While not retreating from my earlier accusations of systematic bias in the main Murdoch press, let me now strongly commend The Australians Mike Steketee for his column in todays edition of the paper. He takes on the business lobby for telling big fibs in their advertisements on workplace reform and being totally hypocritical in claiming their ads are non-political. I suggest you all read Steketees opinion piece.
I expressed similar sentiments to Steketee in a letter I wrote to several newspapers a few days ago. Only one published the Canberra Times (22/8/07). It read as follows:
Start of my first letter
The Business Coalition for Workplace Reform has advertisements appearing in daily newspapers. They are clearly intended to mischievously deceive the reader in the lead up to the federal election. The advertisement warns that if workplace reforms are scrapped, interest rates would rise by 1.4 percentage points. The impression it is trying to convey is that that such an interest rate effect would result from any rollback of the Howard Governments Work Choices. In fact, the independent economic research which the business groups commissioned from Econtech sought to estimate the interest rate effects of scrapping the workplace liberalization reforms of not only the Howard Government, which the ALP may partly or wholly unwind, but also those reforms (in many ways more important) initiated by the Keating Government, which the ALP has no intention of reversing.
The public policy debate on IR reform will be derailed if business groups add further to the mountain of misinformation that already exists.
End of first letter
This first letter was criticized by Tom Waring in the Canberra Times and I have now responded to him as follows.
Start of second letter
In an earlier letter I said that the modeling commissioned by business groups wrongly assumed Labor would abandon all Keating s reforms. Tom Waring (no accord in place 22/7/07)), dismisses my reassuring letter and warns of a return to the traditional, disruptive union era that existed before Keating.
I am neither a member of the ALP nor have any special access to any of their leaders. But Julia Gillard has made it clear that, while the workers safety net and the right to freedom of association will be stronger than under Howard, unions will be more shackled than they were under Keating:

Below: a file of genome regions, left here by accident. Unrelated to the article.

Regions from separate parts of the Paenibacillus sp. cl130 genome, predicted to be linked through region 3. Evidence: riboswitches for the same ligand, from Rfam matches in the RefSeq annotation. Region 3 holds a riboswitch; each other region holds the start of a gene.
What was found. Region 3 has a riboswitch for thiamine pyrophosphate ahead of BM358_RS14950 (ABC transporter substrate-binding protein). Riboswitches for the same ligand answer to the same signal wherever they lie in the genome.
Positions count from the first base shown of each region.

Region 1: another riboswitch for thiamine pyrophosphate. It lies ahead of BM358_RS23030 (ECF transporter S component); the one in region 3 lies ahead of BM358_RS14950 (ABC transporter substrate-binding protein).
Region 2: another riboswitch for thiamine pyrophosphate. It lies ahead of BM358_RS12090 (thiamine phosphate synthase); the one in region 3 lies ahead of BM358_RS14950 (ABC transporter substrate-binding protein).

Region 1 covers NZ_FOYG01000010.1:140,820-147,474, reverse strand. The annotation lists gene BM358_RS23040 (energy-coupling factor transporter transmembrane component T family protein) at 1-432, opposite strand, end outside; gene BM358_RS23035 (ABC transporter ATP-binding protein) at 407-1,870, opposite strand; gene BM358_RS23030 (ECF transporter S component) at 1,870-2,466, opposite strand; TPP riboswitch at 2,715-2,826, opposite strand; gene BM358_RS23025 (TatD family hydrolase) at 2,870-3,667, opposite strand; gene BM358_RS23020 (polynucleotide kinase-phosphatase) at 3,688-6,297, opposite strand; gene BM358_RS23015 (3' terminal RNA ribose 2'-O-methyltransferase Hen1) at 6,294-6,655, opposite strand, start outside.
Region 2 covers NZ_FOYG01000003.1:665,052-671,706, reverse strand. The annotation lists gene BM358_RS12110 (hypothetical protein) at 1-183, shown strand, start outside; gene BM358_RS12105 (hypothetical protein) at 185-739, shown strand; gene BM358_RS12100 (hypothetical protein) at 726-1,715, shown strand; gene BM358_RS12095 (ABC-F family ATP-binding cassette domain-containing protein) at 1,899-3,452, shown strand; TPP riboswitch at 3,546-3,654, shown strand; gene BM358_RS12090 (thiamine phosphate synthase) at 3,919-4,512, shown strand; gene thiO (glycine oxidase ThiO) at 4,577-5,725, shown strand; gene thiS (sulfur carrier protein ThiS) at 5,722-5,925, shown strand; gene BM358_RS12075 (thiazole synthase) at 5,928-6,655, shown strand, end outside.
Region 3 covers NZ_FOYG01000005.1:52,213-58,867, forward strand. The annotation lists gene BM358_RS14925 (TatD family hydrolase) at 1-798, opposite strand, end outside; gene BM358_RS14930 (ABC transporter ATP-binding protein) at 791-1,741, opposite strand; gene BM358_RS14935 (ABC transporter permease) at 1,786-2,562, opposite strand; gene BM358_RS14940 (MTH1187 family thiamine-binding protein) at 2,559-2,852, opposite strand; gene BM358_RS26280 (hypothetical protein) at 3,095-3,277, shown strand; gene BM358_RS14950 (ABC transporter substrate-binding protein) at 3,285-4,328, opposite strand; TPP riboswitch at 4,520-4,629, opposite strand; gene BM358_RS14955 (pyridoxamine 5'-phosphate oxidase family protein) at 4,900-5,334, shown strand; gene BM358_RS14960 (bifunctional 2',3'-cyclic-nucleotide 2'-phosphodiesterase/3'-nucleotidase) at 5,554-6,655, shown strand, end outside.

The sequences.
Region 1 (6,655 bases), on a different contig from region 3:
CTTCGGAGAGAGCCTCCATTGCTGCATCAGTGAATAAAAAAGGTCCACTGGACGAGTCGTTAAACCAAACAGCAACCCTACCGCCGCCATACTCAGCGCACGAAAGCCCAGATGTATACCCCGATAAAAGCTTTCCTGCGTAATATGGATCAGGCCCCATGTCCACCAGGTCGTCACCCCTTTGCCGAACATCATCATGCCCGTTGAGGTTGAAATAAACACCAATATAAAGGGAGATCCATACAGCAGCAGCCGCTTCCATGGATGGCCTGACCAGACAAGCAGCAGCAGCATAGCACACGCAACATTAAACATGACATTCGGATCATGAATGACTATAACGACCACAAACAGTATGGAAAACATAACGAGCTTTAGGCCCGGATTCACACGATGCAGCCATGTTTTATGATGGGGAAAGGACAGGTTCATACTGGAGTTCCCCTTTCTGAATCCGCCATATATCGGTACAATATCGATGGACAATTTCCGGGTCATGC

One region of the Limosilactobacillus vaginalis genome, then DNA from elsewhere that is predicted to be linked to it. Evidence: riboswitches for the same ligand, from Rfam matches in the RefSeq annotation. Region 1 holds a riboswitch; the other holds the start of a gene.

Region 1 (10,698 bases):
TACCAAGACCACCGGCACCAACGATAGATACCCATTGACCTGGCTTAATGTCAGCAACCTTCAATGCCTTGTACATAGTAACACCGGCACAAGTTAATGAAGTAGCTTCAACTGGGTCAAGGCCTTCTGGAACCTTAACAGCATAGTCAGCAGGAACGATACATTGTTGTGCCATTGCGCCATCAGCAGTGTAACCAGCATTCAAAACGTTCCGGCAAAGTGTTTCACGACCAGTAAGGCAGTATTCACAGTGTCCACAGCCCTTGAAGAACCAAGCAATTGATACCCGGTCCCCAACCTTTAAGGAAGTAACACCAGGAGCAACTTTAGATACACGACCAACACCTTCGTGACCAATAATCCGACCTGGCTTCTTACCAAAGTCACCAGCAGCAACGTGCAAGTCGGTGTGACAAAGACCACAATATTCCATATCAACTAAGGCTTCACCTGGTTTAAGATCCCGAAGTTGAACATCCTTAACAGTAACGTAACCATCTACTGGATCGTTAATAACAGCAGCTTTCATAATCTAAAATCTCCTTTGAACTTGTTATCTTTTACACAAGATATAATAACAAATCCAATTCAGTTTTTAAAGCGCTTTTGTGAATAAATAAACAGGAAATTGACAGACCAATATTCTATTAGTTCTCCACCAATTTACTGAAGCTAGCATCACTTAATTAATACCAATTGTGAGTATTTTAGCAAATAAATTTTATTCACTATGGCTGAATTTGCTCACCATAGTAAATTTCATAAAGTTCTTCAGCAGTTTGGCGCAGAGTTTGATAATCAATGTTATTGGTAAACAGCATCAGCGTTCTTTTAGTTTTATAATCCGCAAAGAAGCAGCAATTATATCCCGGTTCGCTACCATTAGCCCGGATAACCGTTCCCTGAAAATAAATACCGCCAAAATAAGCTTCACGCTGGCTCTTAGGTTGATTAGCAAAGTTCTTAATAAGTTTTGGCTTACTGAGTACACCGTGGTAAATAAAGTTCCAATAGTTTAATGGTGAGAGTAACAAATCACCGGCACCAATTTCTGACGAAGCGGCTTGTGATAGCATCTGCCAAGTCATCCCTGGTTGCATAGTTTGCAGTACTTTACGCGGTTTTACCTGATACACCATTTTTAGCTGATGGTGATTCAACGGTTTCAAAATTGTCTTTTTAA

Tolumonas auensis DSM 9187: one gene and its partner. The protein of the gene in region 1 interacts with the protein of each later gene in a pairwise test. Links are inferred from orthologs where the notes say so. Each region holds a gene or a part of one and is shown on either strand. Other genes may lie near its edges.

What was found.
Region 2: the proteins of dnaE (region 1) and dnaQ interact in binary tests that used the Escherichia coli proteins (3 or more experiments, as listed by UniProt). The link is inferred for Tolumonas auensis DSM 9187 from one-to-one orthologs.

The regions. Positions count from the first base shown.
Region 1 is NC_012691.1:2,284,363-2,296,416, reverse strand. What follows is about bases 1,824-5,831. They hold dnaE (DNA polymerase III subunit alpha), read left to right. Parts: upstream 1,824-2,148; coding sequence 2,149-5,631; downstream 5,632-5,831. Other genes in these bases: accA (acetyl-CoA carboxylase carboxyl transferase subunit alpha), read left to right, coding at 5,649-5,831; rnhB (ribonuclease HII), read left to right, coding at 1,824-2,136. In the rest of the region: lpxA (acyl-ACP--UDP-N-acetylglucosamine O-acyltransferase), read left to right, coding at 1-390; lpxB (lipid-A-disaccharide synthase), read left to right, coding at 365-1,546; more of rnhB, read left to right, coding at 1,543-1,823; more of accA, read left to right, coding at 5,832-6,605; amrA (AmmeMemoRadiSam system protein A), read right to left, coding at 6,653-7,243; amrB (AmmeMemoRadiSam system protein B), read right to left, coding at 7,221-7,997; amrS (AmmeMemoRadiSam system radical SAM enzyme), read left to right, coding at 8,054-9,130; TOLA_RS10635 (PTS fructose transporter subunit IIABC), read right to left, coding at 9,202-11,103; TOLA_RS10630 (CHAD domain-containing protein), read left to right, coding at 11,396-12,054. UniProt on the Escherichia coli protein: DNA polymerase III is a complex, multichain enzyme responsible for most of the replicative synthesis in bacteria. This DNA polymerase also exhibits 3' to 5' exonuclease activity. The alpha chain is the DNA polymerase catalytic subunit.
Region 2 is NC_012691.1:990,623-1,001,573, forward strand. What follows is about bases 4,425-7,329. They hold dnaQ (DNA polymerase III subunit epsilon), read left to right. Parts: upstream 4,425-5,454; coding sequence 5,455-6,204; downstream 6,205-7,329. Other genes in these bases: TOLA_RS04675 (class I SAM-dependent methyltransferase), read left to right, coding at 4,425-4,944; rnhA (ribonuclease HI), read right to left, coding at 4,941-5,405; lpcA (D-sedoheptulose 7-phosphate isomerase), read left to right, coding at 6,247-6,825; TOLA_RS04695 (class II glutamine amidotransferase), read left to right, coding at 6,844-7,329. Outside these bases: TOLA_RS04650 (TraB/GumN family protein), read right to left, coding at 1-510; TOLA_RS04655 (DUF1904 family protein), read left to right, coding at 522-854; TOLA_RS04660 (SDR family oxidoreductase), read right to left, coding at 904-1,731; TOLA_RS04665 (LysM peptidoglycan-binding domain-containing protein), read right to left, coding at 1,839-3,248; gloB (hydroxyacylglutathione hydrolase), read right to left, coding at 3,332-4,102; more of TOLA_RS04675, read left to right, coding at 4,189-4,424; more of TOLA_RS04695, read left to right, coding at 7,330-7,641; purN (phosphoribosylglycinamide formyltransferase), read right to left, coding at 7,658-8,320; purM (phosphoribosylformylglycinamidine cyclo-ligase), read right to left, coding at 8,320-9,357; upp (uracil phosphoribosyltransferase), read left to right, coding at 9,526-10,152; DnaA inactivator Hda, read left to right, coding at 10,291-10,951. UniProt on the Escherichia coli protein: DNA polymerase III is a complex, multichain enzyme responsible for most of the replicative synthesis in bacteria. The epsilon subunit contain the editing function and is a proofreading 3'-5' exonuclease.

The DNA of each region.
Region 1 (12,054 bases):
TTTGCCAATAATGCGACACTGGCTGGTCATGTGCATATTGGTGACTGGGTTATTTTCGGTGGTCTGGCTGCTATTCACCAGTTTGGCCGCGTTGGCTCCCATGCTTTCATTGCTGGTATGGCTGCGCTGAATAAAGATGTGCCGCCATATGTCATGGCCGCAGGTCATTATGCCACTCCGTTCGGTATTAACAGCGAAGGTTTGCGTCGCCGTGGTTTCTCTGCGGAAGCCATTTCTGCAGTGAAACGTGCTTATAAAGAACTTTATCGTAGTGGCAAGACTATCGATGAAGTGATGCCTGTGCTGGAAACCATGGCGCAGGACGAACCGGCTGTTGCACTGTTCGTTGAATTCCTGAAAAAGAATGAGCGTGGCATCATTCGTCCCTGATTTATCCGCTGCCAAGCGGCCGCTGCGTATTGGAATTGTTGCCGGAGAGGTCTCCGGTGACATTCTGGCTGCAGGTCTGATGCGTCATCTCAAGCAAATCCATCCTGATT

– the strike action will be more severely restricted;
– bargaining will have to be at the enterprise level: pattern bargaining will not be allowed;
– employees who do not like unions will be free to make collective agreements with their employers without any involvement of unions or to embrace individual common law contracts;
– many of the Howard government workplace reforms, such as the tight control over trade union finances and many of the building industry reforms, will be partly or wholly retained; and
– unions will not be able to enter business premises without a permit and prior notice.
In short, if my understanding is correct, trade unions will almost certainly be very much weaker under Rudd than they were under Keating.
End of second letter
I do not deny that the Unions have been stretching the truth too but they represent the narrow interests of workers. Business should have regard for all its diverse shareholders, including workers or people with children who are workers or (like the Industry Super Funds) groups representing workers. If one believes the opinion polls, many of these working class shareholders may be very concerned about the impact of WorkChoices on the quality of life in their workplace and on the wider community. They (or their superannuation trustees) might be happy to forego a potential dividend or capital gain from WorkChoices for the sake of the wider good as they see it.
In the UK any corporate involvement in politics, including donations to political parties, requires shareholder approval. A similar law is badly needed in Australia. And in the meantime, isnt there an ethical obligation on our large corporations to at least consult shareholders?
And if they dont consult, isnt there an ethical obligation to make sure they tell the truth and nothing but the truth? The Business lobby ought to be ashamed of themselves.